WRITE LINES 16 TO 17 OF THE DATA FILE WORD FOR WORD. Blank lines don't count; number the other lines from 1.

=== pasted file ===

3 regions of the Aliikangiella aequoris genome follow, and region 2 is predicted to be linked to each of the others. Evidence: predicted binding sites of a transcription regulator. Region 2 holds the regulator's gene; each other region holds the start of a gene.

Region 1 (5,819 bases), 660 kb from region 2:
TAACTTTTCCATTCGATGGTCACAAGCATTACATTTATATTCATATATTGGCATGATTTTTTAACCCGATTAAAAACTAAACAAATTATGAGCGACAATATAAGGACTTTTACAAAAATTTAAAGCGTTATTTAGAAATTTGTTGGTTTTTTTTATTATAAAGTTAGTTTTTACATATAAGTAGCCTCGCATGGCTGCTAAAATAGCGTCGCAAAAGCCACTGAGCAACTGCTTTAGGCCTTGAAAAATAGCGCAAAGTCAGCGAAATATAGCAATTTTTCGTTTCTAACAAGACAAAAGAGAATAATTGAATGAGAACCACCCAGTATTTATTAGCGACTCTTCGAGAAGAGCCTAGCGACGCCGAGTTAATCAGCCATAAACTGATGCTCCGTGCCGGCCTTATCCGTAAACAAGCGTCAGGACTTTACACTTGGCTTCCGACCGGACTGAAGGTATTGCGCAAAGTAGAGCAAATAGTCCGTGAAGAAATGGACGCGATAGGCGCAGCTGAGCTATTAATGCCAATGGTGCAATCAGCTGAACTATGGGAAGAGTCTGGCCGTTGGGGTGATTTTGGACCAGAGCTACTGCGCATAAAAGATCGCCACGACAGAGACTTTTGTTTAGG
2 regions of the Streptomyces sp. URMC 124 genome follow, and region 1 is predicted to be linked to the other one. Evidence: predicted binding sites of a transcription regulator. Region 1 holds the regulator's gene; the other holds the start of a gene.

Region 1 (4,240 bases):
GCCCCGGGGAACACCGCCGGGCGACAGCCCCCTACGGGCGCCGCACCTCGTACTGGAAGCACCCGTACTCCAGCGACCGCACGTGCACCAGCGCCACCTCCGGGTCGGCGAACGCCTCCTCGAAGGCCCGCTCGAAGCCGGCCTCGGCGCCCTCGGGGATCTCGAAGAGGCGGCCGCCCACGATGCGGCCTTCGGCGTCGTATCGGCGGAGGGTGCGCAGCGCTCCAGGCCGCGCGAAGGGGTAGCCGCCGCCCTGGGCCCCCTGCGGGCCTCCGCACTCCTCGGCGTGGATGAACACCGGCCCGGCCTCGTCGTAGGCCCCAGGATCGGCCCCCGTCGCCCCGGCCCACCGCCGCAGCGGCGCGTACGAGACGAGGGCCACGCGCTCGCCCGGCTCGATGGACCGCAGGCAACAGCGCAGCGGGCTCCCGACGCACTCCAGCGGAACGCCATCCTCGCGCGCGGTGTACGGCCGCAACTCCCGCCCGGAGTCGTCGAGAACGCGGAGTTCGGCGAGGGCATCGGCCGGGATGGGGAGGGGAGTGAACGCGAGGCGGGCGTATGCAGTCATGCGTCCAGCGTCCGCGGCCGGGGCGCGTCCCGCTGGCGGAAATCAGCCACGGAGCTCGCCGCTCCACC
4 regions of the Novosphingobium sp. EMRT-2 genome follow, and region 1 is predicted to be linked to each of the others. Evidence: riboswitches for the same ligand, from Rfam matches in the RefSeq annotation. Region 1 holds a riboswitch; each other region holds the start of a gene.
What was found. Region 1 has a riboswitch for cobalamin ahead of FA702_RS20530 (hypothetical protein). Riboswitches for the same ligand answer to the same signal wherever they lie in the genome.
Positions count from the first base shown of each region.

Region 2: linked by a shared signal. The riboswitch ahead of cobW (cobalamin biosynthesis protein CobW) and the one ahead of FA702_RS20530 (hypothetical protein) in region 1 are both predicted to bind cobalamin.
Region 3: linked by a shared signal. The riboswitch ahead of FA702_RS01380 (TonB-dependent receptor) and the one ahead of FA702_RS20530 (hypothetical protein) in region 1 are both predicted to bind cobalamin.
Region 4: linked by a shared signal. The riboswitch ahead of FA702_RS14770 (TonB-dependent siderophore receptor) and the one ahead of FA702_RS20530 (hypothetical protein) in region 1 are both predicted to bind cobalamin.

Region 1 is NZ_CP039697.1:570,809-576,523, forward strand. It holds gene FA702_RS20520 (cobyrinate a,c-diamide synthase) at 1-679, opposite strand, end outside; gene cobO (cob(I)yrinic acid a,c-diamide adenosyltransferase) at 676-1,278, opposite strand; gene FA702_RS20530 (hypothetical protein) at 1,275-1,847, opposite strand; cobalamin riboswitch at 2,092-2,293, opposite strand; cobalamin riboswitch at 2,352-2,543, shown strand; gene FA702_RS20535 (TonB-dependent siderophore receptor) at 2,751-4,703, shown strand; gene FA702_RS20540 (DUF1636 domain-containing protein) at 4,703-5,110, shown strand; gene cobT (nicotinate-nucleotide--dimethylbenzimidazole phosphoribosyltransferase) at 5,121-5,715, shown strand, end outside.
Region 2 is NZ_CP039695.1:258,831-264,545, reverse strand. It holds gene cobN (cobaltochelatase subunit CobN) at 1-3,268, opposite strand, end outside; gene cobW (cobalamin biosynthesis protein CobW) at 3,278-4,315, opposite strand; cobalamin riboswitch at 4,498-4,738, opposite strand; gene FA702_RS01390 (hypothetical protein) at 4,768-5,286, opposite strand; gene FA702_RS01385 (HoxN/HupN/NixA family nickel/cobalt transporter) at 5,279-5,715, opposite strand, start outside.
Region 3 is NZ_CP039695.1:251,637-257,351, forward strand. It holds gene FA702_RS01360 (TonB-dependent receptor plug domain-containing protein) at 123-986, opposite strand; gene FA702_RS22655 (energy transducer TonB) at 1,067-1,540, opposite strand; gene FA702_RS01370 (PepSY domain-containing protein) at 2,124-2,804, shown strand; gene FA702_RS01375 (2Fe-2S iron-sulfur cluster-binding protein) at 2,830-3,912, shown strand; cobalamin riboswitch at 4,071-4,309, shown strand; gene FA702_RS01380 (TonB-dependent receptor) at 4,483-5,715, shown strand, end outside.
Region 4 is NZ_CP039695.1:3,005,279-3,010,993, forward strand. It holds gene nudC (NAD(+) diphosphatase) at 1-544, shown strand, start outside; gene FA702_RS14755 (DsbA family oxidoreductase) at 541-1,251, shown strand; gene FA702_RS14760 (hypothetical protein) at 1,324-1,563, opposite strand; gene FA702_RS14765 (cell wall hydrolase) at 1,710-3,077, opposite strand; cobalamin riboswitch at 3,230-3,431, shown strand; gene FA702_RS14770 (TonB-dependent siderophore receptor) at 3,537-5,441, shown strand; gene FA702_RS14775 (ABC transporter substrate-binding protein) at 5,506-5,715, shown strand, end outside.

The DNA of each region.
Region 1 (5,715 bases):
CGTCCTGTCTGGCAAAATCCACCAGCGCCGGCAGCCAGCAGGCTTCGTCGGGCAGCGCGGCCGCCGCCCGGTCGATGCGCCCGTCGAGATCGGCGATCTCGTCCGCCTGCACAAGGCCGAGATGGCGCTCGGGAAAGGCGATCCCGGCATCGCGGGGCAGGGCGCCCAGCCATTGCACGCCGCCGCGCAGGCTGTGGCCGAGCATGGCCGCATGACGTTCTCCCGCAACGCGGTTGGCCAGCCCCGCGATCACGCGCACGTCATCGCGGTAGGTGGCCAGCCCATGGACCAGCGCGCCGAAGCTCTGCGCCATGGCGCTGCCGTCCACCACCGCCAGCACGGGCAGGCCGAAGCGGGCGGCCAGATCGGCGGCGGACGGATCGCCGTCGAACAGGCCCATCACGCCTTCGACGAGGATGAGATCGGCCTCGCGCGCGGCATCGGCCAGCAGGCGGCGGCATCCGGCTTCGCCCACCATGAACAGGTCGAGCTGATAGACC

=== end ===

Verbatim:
Region 4 is NZ_CP039695.1:3,005,279-3,010,993, forward strand. It holds gene nudC (NAD(+) diphosphatase) at 1-544, shown strand, start outside; gene FA702_RS14755 (DsbA family oxidoreductase) at 541-1,251, shown strand; gene FA702_RS14760 (hypothetical protein) at 1,324-1,563, opposite strand; gene FA702_RS14765 (cell wall hydrolase) at 1,710-3,077, opposite strand; cobalamin riboswitch at 3,230-3,431, shown strand; gene FA702_RS14770 (TonB-dependent siderophore receptor) at 3,537-5,441, shown strand; gene FA702_RS14775 (ABC transporter substrate-binding protein) at 5,506-5,715, shown strand, end outside.

The DNA of each region.